The Search for the Self-Moving Case
Automation for Attorneys is here – and it’s making their practice faster and more rewarding
Despite the charismatic oral arguments you see on TV, we all know law is often a practice of paper-pushing and data-entry. Each step in the case cycle comes only from intensive activity from an attorney or staff member.
But legal technology is changing all of that.
We’re living through the time of rapid law firm automation. The changes we witness now with automation technology will radically transform the practice of law.
I want to pause for one second on that word: automation. ‘Automatic’ means ‘self-moving’ or ‘self-acting.’ Essentially we’re talking about cases that move themselves forward. For overworked attorneys and their staff, this is the Holy Grail of growth and productivity. And legal technology is making it possible.
We’re not talking about some litigating C-3PO here. The tools of legal automation are familiar, intuitive, and right at your fingertips.
Modern case management software has the power to automate lawyering in unprecedented ways. Some case management platforms have taken a conservative track, essentially putting the old filing cabinet into a computer. But newer solutions, like Filevine, explore the opportunities of automation to bring greater efficiency, productivity, and job satisfaction.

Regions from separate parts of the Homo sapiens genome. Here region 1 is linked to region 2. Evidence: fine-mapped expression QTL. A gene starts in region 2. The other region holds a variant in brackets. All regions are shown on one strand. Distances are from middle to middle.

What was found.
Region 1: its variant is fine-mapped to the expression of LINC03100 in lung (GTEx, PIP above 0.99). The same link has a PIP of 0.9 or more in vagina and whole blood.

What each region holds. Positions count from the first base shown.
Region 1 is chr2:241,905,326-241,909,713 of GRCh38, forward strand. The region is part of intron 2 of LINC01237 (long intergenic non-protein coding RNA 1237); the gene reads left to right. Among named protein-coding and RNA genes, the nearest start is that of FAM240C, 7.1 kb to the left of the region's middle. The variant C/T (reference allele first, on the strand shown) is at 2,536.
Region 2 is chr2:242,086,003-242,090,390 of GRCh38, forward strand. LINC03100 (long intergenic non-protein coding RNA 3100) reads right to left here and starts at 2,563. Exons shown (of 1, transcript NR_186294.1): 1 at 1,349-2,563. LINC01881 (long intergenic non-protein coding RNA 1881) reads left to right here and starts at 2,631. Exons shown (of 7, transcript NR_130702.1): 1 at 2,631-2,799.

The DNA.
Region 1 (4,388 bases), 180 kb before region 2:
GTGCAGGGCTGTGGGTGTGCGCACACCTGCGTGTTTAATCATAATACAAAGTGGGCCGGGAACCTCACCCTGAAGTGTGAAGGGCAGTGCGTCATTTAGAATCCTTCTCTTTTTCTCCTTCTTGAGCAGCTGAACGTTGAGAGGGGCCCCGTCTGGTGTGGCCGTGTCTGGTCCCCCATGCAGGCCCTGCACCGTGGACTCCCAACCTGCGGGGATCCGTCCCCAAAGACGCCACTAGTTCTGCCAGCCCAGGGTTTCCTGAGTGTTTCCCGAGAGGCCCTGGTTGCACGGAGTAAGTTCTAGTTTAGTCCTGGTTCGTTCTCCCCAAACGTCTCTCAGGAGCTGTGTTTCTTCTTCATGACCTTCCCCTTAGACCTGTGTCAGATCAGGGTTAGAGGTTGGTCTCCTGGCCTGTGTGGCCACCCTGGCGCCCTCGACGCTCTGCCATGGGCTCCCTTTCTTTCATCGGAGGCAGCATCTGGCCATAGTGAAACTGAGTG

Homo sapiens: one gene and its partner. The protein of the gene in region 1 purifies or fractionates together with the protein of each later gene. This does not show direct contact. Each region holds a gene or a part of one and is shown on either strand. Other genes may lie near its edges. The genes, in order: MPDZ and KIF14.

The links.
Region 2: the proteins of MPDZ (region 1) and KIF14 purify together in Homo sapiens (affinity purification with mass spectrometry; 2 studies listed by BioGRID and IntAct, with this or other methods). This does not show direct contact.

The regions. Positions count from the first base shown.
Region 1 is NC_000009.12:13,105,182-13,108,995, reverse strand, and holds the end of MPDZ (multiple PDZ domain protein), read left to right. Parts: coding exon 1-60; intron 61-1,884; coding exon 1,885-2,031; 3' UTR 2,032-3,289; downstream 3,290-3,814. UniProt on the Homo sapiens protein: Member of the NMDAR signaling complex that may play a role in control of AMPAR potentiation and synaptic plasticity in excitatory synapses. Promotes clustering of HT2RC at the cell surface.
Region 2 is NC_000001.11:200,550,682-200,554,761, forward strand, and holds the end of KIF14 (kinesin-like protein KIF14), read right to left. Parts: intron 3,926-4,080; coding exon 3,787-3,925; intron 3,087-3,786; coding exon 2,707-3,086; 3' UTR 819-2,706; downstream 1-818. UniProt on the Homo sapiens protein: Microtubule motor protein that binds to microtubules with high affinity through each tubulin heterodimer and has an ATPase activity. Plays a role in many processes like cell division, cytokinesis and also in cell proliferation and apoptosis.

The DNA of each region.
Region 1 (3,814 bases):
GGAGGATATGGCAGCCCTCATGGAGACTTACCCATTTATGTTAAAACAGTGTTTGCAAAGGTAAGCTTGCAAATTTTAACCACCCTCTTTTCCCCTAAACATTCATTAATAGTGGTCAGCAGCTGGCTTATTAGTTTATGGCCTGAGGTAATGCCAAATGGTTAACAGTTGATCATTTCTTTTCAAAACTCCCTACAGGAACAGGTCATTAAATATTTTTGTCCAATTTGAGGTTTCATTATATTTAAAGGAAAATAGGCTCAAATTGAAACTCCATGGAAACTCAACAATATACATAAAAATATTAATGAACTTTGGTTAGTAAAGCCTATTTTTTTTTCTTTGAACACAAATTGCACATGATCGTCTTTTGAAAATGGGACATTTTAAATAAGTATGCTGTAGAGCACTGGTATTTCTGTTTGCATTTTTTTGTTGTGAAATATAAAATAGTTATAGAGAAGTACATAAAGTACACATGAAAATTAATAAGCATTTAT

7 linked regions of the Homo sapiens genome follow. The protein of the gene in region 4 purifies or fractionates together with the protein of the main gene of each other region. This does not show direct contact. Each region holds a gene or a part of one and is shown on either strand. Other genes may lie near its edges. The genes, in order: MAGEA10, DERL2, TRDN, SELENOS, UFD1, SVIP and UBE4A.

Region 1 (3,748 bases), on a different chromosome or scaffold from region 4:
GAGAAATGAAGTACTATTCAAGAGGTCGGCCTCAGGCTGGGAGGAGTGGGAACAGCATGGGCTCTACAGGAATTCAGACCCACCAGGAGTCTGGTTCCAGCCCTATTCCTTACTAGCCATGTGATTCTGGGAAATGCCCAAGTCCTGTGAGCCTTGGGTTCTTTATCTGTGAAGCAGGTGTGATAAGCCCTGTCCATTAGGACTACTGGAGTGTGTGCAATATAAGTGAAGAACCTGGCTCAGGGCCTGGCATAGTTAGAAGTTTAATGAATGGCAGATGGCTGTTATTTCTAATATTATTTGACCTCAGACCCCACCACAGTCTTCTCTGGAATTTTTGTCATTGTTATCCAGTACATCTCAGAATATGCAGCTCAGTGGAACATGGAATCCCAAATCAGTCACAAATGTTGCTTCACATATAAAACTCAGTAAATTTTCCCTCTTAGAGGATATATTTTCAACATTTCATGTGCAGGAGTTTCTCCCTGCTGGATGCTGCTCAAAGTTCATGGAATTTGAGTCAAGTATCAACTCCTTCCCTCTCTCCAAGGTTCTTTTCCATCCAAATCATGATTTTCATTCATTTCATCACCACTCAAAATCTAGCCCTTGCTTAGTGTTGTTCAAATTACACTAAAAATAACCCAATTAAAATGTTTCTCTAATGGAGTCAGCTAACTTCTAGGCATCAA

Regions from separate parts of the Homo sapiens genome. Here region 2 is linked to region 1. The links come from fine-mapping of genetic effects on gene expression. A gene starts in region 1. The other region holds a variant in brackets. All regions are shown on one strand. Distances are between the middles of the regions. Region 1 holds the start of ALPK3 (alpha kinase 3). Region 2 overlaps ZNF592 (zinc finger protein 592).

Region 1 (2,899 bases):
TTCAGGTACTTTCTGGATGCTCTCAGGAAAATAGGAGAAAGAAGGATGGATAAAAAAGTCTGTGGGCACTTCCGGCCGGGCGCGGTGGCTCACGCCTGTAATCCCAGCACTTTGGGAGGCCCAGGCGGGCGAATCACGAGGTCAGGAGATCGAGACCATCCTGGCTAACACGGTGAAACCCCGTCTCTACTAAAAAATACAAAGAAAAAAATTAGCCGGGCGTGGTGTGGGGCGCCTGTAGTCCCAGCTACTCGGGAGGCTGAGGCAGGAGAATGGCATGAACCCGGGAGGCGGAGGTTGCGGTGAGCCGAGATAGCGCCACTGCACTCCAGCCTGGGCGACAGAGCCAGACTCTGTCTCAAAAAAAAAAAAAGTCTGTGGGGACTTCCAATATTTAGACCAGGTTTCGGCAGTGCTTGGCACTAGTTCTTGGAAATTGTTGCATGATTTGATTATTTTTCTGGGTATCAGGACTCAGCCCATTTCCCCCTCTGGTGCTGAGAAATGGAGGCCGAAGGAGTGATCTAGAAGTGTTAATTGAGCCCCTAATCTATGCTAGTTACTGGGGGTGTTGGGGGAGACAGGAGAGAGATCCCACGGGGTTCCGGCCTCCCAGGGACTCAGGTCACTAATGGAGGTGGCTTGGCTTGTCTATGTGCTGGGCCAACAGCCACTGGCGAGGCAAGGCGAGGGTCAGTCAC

What does it look like? Automation happens in hundreds of small ways. Here are a few that arise in the life cycle of a standard case:
Perhaps the most delicate moment of your practice is intake: that stage between when a potential client first stumbles across your firm’s name and when they actually sign on with you. These potential clients will be most impressed with 24/7 availability and immediate responses. If they don’t get an answer from you right away, they’ll probably move on to someone else.
But increasingly, attorneys don’t want to keep their phones on 24/7. They don’t want to interrupt their sleep, their leisure, or their work on another case. That’s where automated intake comes to the rescue.